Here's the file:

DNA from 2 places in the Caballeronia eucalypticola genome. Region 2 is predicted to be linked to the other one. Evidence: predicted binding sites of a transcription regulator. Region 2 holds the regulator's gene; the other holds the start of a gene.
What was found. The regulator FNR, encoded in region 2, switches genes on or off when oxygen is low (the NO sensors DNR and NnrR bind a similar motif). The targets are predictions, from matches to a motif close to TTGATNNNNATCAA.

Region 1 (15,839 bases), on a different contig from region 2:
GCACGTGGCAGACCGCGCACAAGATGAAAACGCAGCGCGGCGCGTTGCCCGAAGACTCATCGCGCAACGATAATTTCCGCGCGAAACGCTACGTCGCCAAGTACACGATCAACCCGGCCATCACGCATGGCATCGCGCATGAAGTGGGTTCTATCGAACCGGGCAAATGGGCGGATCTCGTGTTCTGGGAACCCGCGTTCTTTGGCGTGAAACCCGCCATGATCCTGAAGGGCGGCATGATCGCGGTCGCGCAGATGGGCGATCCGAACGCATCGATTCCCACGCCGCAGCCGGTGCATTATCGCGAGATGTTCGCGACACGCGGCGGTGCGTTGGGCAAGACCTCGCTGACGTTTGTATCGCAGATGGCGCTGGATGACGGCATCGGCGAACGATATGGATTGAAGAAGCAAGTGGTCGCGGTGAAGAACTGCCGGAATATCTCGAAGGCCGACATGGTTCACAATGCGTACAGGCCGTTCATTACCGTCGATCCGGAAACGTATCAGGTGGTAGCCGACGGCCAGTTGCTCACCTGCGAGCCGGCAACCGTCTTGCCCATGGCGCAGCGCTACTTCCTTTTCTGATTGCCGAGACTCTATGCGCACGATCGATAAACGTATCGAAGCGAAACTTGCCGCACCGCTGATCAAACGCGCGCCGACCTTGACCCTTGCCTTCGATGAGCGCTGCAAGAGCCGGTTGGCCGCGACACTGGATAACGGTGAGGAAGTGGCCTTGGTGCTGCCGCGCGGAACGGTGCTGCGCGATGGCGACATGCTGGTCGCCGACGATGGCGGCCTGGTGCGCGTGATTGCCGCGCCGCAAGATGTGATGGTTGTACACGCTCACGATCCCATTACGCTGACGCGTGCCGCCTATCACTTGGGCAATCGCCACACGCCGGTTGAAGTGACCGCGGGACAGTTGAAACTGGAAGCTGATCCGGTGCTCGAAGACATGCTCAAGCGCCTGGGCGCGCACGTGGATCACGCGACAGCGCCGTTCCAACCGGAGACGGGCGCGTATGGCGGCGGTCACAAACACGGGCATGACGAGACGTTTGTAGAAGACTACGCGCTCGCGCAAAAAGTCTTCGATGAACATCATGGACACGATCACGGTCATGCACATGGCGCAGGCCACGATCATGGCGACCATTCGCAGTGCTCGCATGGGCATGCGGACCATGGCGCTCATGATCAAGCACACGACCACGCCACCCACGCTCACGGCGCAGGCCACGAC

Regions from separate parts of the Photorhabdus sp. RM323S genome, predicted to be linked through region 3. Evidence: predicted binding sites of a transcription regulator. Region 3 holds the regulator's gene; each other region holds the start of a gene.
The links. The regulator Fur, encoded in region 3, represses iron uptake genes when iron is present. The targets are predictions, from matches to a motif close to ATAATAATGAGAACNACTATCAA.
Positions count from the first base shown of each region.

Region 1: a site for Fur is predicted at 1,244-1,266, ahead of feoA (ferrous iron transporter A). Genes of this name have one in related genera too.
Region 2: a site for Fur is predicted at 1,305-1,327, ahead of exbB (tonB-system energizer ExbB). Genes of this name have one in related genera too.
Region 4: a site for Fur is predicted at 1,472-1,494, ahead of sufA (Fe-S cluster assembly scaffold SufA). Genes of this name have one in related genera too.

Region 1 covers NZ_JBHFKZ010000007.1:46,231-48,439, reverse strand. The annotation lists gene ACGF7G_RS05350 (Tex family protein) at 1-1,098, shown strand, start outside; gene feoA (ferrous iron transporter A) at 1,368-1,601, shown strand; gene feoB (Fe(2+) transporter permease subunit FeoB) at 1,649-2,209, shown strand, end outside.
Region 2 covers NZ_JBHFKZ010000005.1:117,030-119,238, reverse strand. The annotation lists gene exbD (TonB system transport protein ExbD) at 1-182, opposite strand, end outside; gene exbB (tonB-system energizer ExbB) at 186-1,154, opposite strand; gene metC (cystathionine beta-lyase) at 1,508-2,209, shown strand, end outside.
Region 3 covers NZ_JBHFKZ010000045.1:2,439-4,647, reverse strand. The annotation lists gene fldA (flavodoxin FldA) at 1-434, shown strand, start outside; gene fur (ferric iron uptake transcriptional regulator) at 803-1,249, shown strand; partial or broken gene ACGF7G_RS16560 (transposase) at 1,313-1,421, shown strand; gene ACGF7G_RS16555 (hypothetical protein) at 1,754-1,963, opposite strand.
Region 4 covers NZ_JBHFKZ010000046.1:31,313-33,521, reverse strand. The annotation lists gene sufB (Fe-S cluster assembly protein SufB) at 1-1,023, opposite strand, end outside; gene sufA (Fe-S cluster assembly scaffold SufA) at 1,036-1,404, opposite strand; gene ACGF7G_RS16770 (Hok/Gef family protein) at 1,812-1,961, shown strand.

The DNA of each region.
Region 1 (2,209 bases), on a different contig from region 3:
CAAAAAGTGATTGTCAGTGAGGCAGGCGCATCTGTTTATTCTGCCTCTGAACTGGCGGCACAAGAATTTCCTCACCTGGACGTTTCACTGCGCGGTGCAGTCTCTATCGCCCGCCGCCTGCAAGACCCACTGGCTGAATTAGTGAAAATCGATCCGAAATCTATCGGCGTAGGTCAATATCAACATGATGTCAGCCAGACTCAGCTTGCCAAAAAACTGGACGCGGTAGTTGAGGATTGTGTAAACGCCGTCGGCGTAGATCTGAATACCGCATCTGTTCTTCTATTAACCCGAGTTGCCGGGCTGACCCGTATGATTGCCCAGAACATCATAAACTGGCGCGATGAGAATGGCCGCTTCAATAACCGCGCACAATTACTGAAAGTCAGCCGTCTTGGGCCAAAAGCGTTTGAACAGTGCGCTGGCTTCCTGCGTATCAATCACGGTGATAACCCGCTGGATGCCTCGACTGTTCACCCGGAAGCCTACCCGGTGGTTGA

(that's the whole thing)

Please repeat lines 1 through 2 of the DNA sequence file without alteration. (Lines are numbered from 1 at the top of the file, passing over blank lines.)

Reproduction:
DNA from 2 places in the Caballeronia eucalypticola genome. Region 2 is predicted to be linked to the other one. Evidence: predicted binding sites of a transcription regulator. Region 2 holds the regulator's gene; the other holds the start of a gene.
What was found. The regulator FNR, encoded in region 2, switches genes on or off when oxygen is low (the NO sensors DNR and NnrR bind a similar motif). The targets are predictions, from matches to a motif close to TTGATNNNNATCAA.